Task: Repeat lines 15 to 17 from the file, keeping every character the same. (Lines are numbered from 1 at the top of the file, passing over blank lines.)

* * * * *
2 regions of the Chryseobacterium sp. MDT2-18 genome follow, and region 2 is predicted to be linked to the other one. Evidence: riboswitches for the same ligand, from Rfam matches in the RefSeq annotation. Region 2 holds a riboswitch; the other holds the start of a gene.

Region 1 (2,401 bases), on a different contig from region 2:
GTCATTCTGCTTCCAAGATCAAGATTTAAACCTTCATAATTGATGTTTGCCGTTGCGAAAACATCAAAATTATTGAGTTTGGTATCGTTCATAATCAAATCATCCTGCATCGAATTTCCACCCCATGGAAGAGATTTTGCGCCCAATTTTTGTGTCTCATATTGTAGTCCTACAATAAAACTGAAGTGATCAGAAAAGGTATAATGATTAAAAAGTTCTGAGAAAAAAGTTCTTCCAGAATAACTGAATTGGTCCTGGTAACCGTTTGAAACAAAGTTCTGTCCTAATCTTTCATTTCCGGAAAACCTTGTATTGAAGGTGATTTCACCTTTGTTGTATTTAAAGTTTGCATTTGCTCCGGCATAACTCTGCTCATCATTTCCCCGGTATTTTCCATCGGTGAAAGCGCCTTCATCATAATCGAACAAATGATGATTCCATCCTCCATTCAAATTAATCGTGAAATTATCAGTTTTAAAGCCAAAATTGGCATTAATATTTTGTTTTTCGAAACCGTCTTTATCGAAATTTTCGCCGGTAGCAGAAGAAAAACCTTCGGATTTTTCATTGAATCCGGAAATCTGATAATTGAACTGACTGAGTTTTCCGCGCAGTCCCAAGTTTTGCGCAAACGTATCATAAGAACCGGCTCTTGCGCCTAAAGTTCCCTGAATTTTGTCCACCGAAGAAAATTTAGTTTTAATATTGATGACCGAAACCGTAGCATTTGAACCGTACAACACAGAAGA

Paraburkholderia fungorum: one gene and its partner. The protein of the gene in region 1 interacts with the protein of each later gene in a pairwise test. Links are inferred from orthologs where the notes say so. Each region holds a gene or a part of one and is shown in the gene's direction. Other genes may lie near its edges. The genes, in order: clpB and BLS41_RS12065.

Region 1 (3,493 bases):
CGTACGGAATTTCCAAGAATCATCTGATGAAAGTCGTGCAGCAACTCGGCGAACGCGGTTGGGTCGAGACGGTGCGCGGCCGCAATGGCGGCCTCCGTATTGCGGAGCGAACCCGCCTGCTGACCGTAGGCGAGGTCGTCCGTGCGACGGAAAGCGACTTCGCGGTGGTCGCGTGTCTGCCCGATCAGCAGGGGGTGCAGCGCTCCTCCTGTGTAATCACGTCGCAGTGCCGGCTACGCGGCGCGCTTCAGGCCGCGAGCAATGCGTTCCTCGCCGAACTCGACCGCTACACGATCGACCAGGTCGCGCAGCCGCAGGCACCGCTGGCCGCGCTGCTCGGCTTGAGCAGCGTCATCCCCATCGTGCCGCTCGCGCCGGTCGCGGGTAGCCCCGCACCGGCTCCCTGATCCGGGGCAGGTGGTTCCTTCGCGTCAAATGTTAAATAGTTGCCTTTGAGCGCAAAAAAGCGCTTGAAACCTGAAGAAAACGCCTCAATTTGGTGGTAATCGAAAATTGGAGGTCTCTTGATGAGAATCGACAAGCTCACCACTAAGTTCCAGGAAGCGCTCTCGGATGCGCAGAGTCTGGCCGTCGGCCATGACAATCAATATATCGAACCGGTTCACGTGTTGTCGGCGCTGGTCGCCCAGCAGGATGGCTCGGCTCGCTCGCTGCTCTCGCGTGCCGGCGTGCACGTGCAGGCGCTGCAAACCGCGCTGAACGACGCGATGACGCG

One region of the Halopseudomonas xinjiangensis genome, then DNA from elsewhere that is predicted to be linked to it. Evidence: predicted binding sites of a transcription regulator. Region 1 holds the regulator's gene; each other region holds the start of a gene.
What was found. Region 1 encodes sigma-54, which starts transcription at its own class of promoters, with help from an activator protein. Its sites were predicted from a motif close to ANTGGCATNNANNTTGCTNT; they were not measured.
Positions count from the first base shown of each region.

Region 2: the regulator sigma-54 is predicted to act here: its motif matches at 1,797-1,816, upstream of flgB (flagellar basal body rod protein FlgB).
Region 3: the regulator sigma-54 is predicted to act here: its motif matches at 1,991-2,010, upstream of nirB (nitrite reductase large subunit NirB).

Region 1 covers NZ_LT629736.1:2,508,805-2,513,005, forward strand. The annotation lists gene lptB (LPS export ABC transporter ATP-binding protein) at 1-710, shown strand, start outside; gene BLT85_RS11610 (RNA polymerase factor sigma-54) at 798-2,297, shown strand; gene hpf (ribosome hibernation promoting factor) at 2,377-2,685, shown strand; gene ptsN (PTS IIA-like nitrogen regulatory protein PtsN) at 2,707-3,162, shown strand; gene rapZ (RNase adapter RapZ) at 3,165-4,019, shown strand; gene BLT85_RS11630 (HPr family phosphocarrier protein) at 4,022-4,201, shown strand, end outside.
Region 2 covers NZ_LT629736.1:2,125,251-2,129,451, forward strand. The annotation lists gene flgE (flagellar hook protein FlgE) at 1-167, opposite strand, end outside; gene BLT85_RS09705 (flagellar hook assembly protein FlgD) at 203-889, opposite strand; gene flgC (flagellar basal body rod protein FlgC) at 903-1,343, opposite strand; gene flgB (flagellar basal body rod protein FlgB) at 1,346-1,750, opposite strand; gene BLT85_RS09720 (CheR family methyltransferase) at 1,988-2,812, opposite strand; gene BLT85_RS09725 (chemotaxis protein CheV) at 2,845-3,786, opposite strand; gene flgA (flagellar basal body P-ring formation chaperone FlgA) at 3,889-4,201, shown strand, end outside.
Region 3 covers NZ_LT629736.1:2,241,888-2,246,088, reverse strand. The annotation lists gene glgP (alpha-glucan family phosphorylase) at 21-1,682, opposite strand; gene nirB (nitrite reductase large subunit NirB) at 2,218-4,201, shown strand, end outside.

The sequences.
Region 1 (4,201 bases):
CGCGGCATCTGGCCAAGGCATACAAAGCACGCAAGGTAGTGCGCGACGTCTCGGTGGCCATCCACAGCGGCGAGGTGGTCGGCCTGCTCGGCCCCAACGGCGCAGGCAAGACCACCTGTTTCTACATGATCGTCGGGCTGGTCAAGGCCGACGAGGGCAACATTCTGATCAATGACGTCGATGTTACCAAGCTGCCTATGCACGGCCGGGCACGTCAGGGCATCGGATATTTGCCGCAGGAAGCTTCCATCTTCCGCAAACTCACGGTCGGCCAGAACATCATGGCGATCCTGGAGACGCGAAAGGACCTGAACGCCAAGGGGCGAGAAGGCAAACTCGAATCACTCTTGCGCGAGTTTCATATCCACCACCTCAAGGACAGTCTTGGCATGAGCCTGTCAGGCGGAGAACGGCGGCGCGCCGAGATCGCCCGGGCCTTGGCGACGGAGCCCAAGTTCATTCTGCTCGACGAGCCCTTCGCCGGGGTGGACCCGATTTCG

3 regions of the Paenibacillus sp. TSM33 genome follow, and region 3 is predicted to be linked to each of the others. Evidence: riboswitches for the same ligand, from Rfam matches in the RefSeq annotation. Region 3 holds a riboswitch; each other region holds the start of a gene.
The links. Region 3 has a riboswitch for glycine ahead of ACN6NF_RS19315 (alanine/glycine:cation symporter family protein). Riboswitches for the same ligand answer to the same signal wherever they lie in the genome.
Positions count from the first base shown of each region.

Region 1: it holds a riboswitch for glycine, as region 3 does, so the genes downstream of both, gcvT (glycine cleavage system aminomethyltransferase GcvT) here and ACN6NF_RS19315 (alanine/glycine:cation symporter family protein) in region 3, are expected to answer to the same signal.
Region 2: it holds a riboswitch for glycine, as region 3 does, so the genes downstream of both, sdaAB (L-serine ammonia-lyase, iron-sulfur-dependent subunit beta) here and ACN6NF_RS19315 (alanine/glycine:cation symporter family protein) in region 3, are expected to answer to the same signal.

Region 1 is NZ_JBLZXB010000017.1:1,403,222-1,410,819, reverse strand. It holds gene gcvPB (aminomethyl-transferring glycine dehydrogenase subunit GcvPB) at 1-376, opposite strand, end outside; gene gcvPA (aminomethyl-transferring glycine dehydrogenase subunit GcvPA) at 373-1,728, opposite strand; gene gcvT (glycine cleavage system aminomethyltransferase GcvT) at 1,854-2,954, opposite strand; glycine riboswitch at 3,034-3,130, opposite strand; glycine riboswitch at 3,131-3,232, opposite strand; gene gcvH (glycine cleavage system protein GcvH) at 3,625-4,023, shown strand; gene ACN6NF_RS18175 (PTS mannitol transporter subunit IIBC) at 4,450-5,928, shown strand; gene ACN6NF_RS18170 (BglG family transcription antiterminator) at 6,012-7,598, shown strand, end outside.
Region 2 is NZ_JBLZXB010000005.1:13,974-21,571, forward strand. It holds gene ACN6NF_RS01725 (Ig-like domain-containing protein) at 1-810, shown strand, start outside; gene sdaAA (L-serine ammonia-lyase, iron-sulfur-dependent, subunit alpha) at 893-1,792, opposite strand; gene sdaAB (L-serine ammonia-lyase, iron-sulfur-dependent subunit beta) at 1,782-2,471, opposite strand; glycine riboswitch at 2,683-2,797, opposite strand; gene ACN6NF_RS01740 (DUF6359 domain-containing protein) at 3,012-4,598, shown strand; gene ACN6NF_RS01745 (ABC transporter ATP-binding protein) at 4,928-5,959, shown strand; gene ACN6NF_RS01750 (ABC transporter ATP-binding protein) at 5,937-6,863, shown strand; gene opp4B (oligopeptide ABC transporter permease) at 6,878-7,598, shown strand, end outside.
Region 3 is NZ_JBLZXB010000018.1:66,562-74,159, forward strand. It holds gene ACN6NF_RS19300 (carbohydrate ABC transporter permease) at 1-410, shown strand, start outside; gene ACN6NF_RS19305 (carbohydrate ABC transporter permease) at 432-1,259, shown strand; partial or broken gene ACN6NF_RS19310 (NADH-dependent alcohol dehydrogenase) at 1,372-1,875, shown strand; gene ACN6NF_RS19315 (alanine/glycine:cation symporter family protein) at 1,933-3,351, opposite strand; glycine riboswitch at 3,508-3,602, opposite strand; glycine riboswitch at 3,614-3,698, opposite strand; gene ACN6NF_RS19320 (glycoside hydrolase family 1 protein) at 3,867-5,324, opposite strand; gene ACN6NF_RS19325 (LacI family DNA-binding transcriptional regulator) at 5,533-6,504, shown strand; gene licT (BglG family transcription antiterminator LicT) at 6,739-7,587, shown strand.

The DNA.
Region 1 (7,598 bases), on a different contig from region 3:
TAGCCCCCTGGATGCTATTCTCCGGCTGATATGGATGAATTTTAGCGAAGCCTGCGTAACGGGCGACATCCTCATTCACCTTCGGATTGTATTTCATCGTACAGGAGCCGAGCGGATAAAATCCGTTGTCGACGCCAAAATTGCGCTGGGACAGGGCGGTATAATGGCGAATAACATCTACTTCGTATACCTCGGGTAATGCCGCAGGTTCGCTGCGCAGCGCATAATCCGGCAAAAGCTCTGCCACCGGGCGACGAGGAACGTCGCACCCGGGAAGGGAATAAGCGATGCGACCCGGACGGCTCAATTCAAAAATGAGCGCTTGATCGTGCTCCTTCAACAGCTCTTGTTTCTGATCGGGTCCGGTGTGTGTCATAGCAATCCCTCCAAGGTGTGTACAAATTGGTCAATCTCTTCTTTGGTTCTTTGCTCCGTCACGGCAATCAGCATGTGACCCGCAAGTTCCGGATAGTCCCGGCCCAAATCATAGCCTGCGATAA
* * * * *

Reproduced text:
The sequences.
Region 1 (4,201 bases):
CGCGGCATCTGGCCAAGGCATACAAAGCACGCAAGGTAGTGCGCGACGTCTCGGTGGCCATCCACAGCGGCGAGGTGGTCGGCCTGCTCGGCCCCAACGGCGCAGGCAAGACCACCTGTTTCTACATGATCGTCGGGCTGGTCAAGGCCGACGAGGGCAACATTCTGATCAATGACGTCGATGTTACCAAGCTGCCTATGCACGGCCGGGCACGTCAGGGCATCGGATATTTGCCGCAGGAAGCTTCCATCTTCCGCAAACTCACGGTCGGCCAGAACATCATGGCGATCCTGGAGACGCGAAAGGACCTGAACGCCAAGGGGCGAGAAGGCAAACTCGAATCACTCTTGCGCGAGTTTCATATCCACCACCTCAAGGACAGTCTTGGCATGAGCCTGTCAGGCGGAGAACGGCGGCGCGCCGAGATCGCCCGGGCCTTGGCGACGGAGCCCAAGTTCATTCTGCTCGACGAGCCCTTCGCCGGGGTGGACCCGATTTCG